Fast Company editor-at-large Jeff Chu directed a storytelling session titled “The Future of Giving,” which included Neil Blumenthal of Warby Parker, Tal Dehtiar of Oliberté Shoes, Krista Donaldson of D-Rev and Melissa Kushner of goods for good. It was an excellent example of companies looking to make a difference in the world, and it has inspired us at adroyt to look at ways we can make our company more mission-driven and socially conscious. It’s something I have long admired about the way Stephanie Odegard runs her business. I attended the conference with Corey Finjer of Hawkins International Public Relations, and I asked her to share with me her takeaway just before we finished our last cocktail together. “I’m seeing that there are times when companies have to be willing to take some risks in order to take things to a higher level of actualization,” she answered.

Host Baratunde Thurston ended the conference on a high note as he recapped the events of the conference that included him nominating nearly everyone who had walked across the dais for mayor of New York City. Yeah, we’re pretty desperate for someone enlightening (or at the very least engaging) to enter the race. I cast my vote for Mario!


Archiculture Debuts at Newport Beach Film Festival

Before David Byrne founded "Talking Heads," he attended RISD. The avid civic planner is in the film.

In accord with any classical arts training, the educational process for architecture students is rigorous, to say the least. A disciplined schedule, combined with private and public criticism, is crucial to a young designer’s training; the aim, of course, being a fulfilling career of practicing architecture, which is increasingly elusive. Through archiCULTURE, the audience at the distinguished Newport Beach Film Festival will be the first to see the final design project process through the eyes of a group of students from Brooklyn’s Pratt Institute, as told by architects Ian Harris and David Kantz. Balanced with commentary from practitioners in the field like Shigeru Ban, Thom Mayne, and Ken Frampton, the film is the first instance of public access to a studio-based, architectural education. archiCULTURE begs the question, “Where does the future of the profession lay—and what does that means for the world of design?”

Archiculture Official Trailer from arbuckle industries on Vimeo.

The film has been in development since 2007, when filmmakers Ian Harris and David Krantz met at Howerton. It will debut on April 29 and will screen with Diller Scofidio + Renfro: Reimagining Lincoln Center and the High Line; the festival opens on April 25. For information on future screenings, visit archiCULTURE’s Facebook page or follow the Twitter stream for news.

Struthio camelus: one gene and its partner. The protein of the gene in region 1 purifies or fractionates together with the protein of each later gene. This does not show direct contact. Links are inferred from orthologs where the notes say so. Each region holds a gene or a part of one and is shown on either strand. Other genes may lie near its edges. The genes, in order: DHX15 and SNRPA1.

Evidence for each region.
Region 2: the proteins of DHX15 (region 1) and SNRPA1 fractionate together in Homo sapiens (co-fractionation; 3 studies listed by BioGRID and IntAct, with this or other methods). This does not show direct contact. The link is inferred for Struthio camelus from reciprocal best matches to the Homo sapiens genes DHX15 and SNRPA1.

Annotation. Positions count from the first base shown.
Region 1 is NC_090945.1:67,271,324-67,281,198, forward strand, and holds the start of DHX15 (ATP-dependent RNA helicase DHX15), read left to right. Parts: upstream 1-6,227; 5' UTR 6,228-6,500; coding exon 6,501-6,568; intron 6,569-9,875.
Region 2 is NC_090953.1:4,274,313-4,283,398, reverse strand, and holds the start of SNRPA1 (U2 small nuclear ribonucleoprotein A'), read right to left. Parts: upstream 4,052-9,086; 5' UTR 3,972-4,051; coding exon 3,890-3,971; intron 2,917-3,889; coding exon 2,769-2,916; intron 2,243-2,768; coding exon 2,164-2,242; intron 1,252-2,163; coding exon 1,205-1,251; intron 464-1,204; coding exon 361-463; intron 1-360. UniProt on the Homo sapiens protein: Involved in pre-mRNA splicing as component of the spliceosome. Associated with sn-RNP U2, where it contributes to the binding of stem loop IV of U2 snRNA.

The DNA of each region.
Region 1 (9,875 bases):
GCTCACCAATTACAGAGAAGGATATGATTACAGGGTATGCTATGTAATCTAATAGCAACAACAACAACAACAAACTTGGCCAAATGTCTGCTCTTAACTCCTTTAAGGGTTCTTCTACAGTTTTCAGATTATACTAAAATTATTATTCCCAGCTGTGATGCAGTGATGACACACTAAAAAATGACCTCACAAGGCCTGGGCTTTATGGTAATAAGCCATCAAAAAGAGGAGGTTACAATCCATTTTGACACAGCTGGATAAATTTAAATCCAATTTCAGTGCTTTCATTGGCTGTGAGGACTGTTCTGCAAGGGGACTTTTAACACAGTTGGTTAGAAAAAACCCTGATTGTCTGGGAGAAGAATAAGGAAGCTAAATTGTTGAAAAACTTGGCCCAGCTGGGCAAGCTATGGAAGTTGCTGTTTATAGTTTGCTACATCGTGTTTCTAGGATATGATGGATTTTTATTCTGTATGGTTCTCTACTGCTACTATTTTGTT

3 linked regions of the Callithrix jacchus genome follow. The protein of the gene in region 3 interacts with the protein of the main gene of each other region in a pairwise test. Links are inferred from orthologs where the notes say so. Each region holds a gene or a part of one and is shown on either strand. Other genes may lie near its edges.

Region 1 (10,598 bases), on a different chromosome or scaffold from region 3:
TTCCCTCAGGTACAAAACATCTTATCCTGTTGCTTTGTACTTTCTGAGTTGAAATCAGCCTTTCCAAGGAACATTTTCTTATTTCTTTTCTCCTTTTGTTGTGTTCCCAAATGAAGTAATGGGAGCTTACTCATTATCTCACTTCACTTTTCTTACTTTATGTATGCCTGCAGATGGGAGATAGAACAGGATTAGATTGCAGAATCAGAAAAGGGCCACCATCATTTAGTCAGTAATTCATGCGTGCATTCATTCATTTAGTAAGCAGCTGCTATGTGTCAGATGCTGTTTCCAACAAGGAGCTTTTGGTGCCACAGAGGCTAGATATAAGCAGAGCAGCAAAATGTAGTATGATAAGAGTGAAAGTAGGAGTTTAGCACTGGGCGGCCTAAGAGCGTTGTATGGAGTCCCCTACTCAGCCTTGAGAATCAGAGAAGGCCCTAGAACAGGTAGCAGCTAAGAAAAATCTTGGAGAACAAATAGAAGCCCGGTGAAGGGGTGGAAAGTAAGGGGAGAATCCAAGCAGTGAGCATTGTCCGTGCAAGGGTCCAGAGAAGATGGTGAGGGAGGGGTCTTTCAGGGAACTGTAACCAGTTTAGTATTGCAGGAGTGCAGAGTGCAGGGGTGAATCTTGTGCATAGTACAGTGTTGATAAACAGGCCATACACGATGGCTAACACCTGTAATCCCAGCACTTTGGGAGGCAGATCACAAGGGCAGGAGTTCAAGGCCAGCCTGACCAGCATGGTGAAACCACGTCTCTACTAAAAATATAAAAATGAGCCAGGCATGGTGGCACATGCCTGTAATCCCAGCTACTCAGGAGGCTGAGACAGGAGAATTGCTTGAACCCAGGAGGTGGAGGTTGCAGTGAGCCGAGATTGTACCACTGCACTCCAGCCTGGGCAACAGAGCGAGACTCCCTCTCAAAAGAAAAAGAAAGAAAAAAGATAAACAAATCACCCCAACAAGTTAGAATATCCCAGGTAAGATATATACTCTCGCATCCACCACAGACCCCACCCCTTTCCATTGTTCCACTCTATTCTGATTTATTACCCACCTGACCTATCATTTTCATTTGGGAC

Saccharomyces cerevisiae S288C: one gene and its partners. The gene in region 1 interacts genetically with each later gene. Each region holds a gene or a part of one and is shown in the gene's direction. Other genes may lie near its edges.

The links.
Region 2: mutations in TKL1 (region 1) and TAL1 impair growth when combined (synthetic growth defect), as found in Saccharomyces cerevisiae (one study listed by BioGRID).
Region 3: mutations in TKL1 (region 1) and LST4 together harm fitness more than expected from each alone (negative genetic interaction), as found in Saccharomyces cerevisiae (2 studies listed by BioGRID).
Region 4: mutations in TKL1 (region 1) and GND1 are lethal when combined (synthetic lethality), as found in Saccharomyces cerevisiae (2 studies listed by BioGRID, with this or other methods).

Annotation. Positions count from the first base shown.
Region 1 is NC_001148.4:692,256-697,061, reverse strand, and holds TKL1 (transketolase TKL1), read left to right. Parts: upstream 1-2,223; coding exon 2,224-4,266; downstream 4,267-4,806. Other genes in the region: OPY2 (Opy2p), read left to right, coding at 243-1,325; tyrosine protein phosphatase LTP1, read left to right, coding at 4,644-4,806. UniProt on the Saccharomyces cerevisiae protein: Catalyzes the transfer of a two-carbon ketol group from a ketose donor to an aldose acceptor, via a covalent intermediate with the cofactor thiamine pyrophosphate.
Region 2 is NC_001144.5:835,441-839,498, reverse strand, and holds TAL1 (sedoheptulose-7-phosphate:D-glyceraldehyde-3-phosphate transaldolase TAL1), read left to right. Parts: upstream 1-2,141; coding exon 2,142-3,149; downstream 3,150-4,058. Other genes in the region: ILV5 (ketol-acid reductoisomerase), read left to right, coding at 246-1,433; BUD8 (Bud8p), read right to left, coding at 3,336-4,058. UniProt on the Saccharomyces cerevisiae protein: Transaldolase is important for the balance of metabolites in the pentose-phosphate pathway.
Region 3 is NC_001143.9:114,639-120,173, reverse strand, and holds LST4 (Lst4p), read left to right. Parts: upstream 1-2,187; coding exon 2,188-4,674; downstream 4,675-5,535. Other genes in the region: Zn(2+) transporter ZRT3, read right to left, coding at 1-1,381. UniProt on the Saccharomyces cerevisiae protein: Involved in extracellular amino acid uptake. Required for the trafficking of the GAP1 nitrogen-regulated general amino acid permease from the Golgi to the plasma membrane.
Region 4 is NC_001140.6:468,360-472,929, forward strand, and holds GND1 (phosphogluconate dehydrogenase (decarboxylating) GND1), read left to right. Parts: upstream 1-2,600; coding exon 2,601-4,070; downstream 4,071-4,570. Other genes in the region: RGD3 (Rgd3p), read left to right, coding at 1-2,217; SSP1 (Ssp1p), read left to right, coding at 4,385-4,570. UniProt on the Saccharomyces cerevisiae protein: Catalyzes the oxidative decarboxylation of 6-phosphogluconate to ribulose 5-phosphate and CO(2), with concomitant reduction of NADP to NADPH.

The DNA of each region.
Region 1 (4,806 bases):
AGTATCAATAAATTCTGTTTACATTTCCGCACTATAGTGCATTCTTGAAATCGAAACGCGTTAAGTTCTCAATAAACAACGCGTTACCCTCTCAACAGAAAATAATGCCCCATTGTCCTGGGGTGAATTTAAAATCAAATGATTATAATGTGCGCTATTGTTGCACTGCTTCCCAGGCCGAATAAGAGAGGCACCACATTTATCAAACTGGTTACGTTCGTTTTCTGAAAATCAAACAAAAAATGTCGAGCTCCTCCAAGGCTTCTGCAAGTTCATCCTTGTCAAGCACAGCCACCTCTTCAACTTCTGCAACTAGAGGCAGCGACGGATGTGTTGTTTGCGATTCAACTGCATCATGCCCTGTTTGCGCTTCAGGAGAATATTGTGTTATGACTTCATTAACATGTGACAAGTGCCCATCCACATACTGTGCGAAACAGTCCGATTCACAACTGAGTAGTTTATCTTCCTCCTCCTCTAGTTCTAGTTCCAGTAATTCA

On Resonance, Brilliance and Being Adroyt

Hi everyone; Saxon here! I have a bit of news today: adroyt will soon be moving into a new era. I’ve been bringing a new team together during the past three months, and as I’ve been composing the puzzle, the word “resonance” keeps coming up for me. The dictionary defines the non-technical meanings of the word as the deep, full, and reverberating quality of a sound, and/or the ability to evoke or suggest images, memories and emotions. My aim as I have been reorganizing is to create resonance with the new talent I am bringing on board. You’ll be meeting the new team as they attend events and client meetings with me, and share their thoughts on this blog in the weeks to come. It’s going to feel great to have a mix of intelligent voices here after the pause adroyt has experienced as 2012 segued to 2013.

The lull is definitely over as trade-show madness ramps up during the next two months so I thought I’d put my tweeting muscles to the test in preparation for the melee by joining some of my favorite blogging stars, design writers and editors, and publicists for an elegantly orchestrated event hosted by the team at Miele USA last week. They tantalized our taste buds with savory flavors in the Miele Gallery, and in the Poggenpohl and Hastings Tile and Bath showrooms, and it was wonderful to see Tamara Matthews Stephenson because our paths had not crossed in a while. I was also very excited to finally get to meet Sarah Sarna, and felt fortunate to be sitting next to Architizer’s editor-in-chief Jenna McKnight during our first course of delectable fare. Author Linda O’Keeffe spoke to us about the lordly color white (yes, consensus says, it is indeed a color) during the occasion, dubbed “Simply Brilliant.”

The afternoon marked the launch of Miele’s Brilliant White Plus collection of appliances.